New retraction sheds light on Medical College of Georgia vascular biology case
In late January, we wrote a post about a retraction in the journal Molecular Endocrinology involving work from the lab of Stephen M. Black, of the Vascular Biology Center at at the Medical College of Georgia.
At the time, we didn’t know much. The notice was pretty thin sauce, although it hinted at “significant concerns with the data,” and we were led to believe that the first author of the article, Neetu Sud, a post-doc in Black’s lab, might have been implicated in those concerns. Because Black’s lab was working with substantial amounts of NIH funding, the prospect of an investigation by the Office of Research Integrity seemed likely.
Now we have a little more to go on. The American Journal of Physiology: Lung Cellular and Molecular Physiology has retracted another article by Sud and Black. The paper, titled “Protein kinase Cδ regulates endothelial nitric oxide synthase expression via Akt activation and nitric oxide generation,” appeared in 2008 and included a third author, Stephen Wedgwood, of Northwestern University. It has been cited 10 times, according to Thomson Scientific’s Web of Knowledge.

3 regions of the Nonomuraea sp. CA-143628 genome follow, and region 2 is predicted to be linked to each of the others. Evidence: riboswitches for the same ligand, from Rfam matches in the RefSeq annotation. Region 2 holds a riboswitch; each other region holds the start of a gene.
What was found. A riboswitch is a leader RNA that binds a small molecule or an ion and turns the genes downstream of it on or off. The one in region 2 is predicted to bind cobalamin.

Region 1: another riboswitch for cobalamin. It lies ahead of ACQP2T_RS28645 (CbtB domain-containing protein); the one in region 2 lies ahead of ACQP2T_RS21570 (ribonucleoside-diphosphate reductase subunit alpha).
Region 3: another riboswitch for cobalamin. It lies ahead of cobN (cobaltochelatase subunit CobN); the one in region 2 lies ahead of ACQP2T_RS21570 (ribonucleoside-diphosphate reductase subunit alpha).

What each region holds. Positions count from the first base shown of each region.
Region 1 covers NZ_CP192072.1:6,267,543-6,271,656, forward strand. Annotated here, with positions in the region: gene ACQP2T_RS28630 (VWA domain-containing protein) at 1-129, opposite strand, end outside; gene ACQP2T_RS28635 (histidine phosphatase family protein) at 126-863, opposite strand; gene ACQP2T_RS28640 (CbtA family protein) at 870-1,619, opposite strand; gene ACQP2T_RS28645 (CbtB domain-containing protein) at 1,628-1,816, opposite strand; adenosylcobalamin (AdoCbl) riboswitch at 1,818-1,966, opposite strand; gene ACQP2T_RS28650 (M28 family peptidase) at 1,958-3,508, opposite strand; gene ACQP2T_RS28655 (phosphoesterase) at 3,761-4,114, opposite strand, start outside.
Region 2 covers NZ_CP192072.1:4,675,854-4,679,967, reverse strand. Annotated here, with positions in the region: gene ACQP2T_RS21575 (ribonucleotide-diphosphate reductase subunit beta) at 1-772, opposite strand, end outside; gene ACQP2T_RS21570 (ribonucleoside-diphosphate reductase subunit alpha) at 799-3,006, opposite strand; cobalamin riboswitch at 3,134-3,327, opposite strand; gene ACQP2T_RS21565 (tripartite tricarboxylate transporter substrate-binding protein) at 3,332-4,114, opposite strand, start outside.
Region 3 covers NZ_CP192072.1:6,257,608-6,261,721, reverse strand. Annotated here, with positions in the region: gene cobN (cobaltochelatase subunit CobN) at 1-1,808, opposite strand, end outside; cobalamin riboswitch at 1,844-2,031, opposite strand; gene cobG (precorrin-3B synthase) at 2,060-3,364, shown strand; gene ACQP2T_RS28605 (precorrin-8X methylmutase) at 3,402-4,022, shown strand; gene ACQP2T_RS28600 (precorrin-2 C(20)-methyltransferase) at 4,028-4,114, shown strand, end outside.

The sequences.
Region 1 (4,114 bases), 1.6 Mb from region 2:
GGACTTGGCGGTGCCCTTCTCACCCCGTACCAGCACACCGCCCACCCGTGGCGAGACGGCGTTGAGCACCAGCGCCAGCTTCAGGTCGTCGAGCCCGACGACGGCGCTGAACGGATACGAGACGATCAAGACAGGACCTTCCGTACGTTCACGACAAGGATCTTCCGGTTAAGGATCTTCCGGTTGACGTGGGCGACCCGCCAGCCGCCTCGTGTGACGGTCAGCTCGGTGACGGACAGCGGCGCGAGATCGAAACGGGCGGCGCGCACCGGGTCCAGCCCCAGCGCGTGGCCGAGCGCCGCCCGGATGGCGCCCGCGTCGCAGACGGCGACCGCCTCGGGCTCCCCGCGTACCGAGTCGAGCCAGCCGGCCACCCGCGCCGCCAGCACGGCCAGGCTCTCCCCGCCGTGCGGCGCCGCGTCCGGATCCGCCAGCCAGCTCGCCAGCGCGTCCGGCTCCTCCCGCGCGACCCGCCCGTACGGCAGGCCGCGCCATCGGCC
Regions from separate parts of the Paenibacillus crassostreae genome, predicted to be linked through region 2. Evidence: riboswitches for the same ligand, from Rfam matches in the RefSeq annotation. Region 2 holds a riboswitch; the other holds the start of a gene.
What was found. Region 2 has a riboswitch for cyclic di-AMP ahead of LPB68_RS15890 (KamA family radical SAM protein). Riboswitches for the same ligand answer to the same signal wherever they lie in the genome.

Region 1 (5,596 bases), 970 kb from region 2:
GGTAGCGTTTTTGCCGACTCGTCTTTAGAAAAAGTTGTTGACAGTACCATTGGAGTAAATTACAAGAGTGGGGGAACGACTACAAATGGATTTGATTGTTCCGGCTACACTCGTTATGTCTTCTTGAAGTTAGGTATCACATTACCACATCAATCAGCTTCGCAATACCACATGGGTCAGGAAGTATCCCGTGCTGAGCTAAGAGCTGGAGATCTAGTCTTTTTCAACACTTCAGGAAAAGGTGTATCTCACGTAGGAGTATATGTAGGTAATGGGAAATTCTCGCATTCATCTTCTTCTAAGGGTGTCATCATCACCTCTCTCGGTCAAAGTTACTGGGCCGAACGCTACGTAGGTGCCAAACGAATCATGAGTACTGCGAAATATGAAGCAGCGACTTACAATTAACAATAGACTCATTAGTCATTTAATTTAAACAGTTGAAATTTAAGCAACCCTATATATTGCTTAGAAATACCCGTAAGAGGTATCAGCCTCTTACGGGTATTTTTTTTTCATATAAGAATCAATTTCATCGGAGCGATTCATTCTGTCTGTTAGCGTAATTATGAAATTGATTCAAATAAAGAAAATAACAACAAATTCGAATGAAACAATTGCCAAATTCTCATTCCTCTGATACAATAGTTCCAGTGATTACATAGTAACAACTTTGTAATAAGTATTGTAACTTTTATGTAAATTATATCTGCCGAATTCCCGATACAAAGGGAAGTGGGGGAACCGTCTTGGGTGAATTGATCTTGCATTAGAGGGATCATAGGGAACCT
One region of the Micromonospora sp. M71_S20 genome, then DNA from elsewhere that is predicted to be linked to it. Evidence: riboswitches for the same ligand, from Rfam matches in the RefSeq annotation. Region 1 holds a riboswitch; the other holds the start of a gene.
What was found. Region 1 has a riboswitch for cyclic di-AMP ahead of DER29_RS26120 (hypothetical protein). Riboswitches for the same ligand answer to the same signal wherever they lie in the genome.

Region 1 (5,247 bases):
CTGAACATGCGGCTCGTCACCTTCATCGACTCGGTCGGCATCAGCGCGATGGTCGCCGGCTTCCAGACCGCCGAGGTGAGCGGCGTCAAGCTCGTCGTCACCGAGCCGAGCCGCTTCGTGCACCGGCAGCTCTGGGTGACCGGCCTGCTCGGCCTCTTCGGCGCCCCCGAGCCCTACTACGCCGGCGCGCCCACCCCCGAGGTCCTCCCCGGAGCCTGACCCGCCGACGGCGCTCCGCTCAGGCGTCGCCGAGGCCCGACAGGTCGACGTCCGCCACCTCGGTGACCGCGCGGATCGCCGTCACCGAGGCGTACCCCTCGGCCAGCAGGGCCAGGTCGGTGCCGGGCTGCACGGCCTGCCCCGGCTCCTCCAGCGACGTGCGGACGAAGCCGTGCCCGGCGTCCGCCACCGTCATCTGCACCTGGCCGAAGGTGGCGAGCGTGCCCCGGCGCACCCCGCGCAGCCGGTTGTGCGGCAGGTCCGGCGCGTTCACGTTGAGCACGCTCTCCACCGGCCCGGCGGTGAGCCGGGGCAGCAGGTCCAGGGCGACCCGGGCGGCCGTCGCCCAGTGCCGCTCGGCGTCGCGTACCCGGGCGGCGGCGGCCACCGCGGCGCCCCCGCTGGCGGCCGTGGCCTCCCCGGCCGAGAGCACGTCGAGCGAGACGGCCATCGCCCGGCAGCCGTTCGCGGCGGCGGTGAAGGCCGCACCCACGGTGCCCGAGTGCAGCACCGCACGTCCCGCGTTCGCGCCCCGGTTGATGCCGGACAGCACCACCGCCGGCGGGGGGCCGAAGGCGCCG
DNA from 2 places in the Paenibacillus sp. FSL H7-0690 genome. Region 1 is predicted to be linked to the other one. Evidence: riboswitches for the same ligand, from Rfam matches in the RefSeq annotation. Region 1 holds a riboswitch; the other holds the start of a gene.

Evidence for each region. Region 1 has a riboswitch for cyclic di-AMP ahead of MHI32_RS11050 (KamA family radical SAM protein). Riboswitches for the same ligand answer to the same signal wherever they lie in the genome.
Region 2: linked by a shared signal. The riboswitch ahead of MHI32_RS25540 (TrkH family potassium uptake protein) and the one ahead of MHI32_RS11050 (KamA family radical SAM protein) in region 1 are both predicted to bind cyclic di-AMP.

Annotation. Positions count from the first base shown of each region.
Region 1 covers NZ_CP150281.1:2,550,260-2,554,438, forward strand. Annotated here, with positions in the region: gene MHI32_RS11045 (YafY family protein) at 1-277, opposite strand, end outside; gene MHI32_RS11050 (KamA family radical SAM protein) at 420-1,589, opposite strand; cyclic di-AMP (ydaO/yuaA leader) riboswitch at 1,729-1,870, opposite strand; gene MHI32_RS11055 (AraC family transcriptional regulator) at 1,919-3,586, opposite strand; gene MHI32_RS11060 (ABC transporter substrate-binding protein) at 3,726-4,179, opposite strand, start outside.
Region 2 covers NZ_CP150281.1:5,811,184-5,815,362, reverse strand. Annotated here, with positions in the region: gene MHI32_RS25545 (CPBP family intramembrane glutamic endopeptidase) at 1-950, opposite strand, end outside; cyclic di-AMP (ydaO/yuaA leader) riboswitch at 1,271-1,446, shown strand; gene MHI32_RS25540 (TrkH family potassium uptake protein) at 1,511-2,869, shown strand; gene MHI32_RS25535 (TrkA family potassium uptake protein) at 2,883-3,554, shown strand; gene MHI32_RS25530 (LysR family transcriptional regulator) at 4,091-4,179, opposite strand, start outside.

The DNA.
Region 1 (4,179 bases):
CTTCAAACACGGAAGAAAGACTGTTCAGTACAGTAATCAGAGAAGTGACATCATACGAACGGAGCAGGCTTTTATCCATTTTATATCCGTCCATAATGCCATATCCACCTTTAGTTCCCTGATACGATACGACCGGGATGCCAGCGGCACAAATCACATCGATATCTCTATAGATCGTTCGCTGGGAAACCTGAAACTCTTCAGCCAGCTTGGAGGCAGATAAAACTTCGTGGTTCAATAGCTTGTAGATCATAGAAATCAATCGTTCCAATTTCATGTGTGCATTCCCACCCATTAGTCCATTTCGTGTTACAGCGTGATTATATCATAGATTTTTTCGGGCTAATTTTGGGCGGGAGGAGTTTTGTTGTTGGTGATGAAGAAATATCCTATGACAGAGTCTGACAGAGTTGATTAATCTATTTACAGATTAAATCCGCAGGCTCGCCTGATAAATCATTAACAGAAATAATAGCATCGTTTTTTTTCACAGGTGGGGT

Here’s the notice:
Drs. Black and Wedgwood retract this article for the following reasons: The PKCδ image in Fig. 1C has been reused in Fig. 2C but labeled as β-actin. In the representative images for Figs. 2A and 4A, the same β-actin blots have been used for two different experiments an acute, 30-min treatment with Rottlerin in Fig. 2A and a chronic, 24-h exposure in Fig. 4A. The same image was presented in Fig. 3A β-actin, Fig. 3B PKCδ, and Fig. 4C β-actin.
Although independent experiments have confirmed the major conclusions of the misrepresented data, Drs. Black and Wedgwood agree to the retraction of this article and apologize to the Editorial Board and readership of AJP-Lung Cellular and Molecular Physiology for these errors.
Dr. Sud has declined to sign this retraction as she maintains that the original data and conclusions are correct.
We were unable to reach Black to comment. But we did speak with Wedgwood, a fellow Scot (the two trained at Edinburgh University in the 1990s but met in the States), who told us that he hadn’t spoken with Black about the retraction:
My personal views are … I think it was probably a very stupid mistake rather than a blatant attempt to falsify data. Most [of the issues involved] a control experiment that really shouldn’t go wrong.
Sud, who has left the college, does not seem to be reachable.
Hat tip: “Clare Francis”